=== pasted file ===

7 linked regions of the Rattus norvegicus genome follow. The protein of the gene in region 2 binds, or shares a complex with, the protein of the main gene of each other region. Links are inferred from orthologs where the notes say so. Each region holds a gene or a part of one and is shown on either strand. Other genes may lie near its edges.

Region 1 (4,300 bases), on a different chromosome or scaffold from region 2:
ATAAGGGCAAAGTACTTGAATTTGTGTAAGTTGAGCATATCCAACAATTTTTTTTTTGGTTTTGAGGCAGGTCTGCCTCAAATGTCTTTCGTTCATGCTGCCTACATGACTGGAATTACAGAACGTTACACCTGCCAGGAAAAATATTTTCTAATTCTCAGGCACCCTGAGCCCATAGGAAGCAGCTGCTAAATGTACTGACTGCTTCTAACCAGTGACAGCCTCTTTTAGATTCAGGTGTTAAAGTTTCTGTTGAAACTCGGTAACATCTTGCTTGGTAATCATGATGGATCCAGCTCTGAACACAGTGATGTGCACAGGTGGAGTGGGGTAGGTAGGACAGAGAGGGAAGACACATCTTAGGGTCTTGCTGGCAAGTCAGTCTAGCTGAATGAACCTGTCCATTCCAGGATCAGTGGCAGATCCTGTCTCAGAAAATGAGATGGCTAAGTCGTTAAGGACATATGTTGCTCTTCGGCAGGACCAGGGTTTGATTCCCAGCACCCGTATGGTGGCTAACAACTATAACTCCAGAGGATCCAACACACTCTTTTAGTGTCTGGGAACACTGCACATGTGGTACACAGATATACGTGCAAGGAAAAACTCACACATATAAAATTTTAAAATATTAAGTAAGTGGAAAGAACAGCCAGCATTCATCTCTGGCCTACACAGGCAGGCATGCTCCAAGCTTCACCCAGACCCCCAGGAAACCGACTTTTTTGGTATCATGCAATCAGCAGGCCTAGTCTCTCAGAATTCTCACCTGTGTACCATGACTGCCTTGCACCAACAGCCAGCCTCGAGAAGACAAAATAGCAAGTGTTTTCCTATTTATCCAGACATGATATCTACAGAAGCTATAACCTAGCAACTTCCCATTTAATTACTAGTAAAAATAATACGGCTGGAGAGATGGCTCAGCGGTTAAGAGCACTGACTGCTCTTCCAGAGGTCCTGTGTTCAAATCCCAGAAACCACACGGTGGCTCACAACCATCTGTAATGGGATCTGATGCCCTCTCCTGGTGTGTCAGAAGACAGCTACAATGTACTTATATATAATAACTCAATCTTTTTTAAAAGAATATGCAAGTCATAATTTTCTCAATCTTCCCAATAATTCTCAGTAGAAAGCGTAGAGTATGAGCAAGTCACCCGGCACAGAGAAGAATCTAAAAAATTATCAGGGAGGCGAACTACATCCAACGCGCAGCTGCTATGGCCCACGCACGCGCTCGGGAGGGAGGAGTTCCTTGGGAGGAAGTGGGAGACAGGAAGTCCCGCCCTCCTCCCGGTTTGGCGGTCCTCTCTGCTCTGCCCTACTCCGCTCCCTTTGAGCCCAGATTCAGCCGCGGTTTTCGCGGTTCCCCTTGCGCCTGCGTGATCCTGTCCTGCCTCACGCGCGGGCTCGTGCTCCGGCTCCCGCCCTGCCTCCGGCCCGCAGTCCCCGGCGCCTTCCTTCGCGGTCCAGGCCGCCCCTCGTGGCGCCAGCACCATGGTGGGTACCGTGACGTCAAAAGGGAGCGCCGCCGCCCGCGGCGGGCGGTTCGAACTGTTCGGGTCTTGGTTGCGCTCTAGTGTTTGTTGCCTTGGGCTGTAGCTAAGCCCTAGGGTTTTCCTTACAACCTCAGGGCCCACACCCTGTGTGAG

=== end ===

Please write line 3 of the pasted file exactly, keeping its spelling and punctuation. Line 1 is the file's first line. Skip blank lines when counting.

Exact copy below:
ATAAGGGCAAAGTACTTGAATTTGTGTAAGTTGAGCATATCCAACAATTTTTTTTTTGGTTTTGAGGCAGGTCTGCCTCAAATGTCTTTCGTTCATGCTGCCTACATGACTGGAATTACAGAACGTTACACCTGCCAGGAAAAATATTTTCTAATTCTCAGGCACCCTGAGCCCATAGGAAGCAGCTGCTAAATGTACTGACTGCTTCTAACCAGTGACAGCCTCTTTTAGATTCAGGTGTTAAAGTTTCTGTTGAAACTCGGTAACATCTTGCTTGGTAATCATGATGGATCCAGCTCTGAACACAGTGATGTGCACAGGTGGAGTGGGGTAGGTAGGACAGAGAGGGAAGACACATCTTAGGGTCTTGCTGGCAAGTCAGTCTAGCTGAATGAACCTGTCCATTCCAGGATCAGTGGCAGATCCTGTCTCAGAAAATGAGATGGCTAAGTCGTTAAGGACATATGTTGCTCTTCGGCAGGACCAGGGTTTGATTCCCAGCACCCGTATGGTGGCTAACAACTATAACTCCAGAGGATCCAACACACTCTTTTAGTGTCTGGGAACACTGCACATGTGGTACACAGATATACGTGCAAGGAAAAACTCACACATATAAAATTTTAAAATATTAAGTAAGTGGAAAGAACAGCCAGCATTCATCTCTGGCCTACACAGGCAGGCATGCTCCAAGCTTCACCCAGACCCCCAGGAAACCGACTTTTTTGGTATCATGCAATCAGCAGGCCTAGTCTCTCAGAATTCTCACCTGTGTACCATGACTGCCTTGCACCAACAGCCAGCCTCGAGAAGACAAAATAGCAAGTGTTTTCCTATTTATCCAGACATGATATCTACAGAAGCTATAACCTAGCAACTTCCCATTTAATTACTAGTAAAAATAATACGGCTGGAGAGATGGCTCAGCGGTTAAGAGCACTGACTGCTCTTCCAGAGGTCCTGTGTTCAAATCCCAGAAACCACACGGTGGCTCACAACCATCTGTAATGGGATCTGATGCCCTCTCCTGGTGTGTCAGAAGACAGCTACAATGTACTTATATATAATAACTCAATCTTTTTTAAAAGAATATGCAAGTCATAATTTTCTCAATCTTCCCAATAATTCTCAGTAGAAAGCGTAGAGTATGAGCAAGTCACCCGGCACAGAGAAGAATCTAAAAAATTATCAGGGAGGCGAACTACATCCAACGCGCAGCTGCTATGGCCCACGCACGCGCTCGGGAGGGAGGAGTTCCTTGGGAGGAAGTGGGAGACAGGAAGTCCCGCCCTCCTCCCGGTTTGGCGGTCCTCTCTGCTCTGCCCTACTCCGCTCCCTTTGAGCCCAGATTCAGCCGCGGTTTTCGCGGTTCCCCTTGCGCCTGCGTGATCCTGTCCTGCCTCACGCGCGGGCTCGTGCTCCGGCTCCCGCCCTGCCTCCGGCCCGCAGTCCCCGGCGCCTTCCTTCGCGGTCCAGGCCGCCCCTCGTGGCGCCAGCACCATGGTGGGTACCGTGACGTCAAAAGGGAGCGCCGCCGCCCGCGGCGGGCGGTTCGAACTGTTCGGGTCTTGGTTGCGCTCTAGTGTTTGTTGCCTTGGGCTGTAGCTAAGCCCTAGGGTTTTCCTTACAACCTCAGGGCCCACACCCTGTGTGAG